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Concessionary Fares

Volume 86: debated on Monday 11 November 1985

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1.

asked the Secretary of State for Transport if he will make a statement on the criteria he intends to use in exercising his power under the Transport Act 1985 with regard to the granting of exemptions from certain requirements in relation to arrangements for concessionary travel schemes and with regard to the form, content and manner of service of certain notices in connection with such schemes; and if he will make a statement.

My right hon. Friend will be laying regulations before the House shortly dealing with the reimbursement of operators for providing transport concessions. His criteria in making the regulations, and in considering applications made under them, will be to safeguard the proper interests of operators and authorities.

May I have an assurance that free travel passes for elderly, blind and disabled people will continue in the Greater London area after the abolition of the GLC in April 1986? May I further be assured that they will continue, and be fully operational, as of now, starting at 9 am? Will my hon. Friend repudiate the wicked lies that have been put about at public expense by the GLC for nearly three years that travel passes will be abolished after the abolition of the GLC?

Concessionary fares in London are currently a matter of GLC policy executed by LRT. After April, either the boroughs will get together and organise their own scheme applying to all boroughs uniformly, or there will be the operation of the fall-back scheme if there is no agreement. That scheme provides statutory provisions which come into play at broadly the existing level of benefit administered by LRT, but billed to the boroughs. I can, therefore, give my hon. Friend the assurance that he is seeking. Indeed, I am very angry, as must be many hon. Members, at the way in which thousands of pensioners have been needlessly worried as the result of a political campaign that they would lose their concessions. Pensioners have been used in the worst sense of that word.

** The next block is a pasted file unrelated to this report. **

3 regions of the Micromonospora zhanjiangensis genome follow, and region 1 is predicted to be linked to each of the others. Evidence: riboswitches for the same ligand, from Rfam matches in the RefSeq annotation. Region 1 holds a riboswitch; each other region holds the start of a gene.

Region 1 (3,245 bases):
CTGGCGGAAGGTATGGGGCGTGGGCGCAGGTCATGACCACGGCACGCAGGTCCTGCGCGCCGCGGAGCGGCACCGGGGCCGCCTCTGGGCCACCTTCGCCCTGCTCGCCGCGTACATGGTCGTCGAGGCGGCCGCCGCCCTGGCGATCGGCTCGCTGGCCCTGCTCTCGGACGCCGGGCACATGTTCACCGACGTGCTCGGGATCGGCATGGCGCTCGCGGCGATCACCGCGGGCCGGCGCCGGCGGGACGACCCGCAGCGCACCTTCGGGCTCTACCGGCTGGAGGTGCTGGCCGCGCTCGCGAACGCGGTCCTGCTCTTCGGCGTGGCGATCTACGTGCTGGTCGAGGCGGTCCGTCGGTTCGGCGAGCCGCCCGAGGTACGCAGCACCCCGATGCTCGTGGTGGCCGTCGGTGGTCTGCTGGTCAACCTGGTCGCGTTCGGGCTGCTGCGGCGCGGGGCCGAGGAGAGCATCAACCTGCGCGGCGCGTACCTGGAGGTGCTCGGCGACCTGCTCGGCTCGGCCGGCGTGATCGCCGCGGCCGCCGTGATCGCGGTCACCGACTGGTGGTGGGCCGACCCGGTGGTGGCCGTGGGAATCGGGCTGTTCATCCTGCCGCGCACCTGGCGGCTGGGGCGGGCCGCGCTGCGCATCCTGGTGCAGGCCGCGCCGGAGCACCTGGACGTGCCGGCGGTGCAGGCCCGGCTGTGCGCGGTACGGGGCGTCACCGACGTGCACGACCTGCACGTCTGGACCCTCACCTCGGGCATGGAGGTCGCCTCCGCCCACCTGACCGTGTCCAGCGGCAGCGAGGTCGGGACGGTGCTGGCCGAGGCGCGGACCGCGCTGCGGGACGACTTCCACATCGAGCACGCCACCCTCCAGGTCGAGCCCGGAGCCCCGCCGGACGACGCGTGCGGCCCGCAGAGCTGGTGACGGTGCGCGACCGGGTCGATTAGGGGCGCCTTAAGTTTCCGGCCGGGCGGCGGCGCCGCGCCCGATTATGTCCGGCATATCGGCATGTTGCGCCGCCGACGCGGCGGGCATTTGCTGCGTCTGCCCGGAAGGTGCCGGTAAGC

It has taken us a long time to force that concession out of the Government—[Interruption.]—who could have put the mind of pensioners at ease much earlier. At what levels will boroughs be able to charge pensioners for the administration of schemes? That will cost pensioners money, will it not?

The answer to the hon. Gentleman's question about pensioners' minds being set at rest is that if he and some of his colleagues had not flagrantly misled them, their minds would not have been in any state of unease, especially in view of assurances that were given during the passage of the Bill through the House, when the position was made absolutely clear.

Further to my hon. Friend's reply to the main question and his comments about words of reassurance to pensioners having been given on previous occasions, despite suggestions to the contrary, may I nevertheless ask him to say why it was not possible to go as far in the West Midlands metropolitan area as apparently it has been possible to go in the GLC area? Is he aware that similar assurances would be welcomed by the people of the west midlands?

That is entirely a matter for the locally-elected voices, through the PTA, in the west midlands. It is up to them to decide how they wish to spend their resources.

What level of charges does the Minister expect will be levied? Will he intervene in the west midlands and explain to the people there why they should have a second-class service?

There is no reason why people in the west midlands should have a second-class service as a result of the proposals in what is now the Act. The expenditure levels permitted for PTAs are intended to allow for the continuation of concessionary fare schemes at existing levels of provision. The campaign led by some Opposition Members to frighten pensioners into assuming that those resources would not be available has been disgraceful.

I repudiate the Minister's hysterical response, because he must be aware that we have never said that concessionary fares would disappear completely. We have said, as has been pointed out by hon. Members already, that the concessionary fares that our constituents enjoy are seriously at risk as a result of the Government's legislation. Will my constituents in Greater Manchester still enjoy the same level of financial support towards their concessionary rail and bus travel as the constituents of the hon. Member for Ealing, North (Mr. Greenway)?

I can tell the hon. Gentleman that there will be sufficient resources for the PTAs to provide the same level of support as in the past. Whether they choose to do so is a matter for them to decide, and not for the Government to dictate.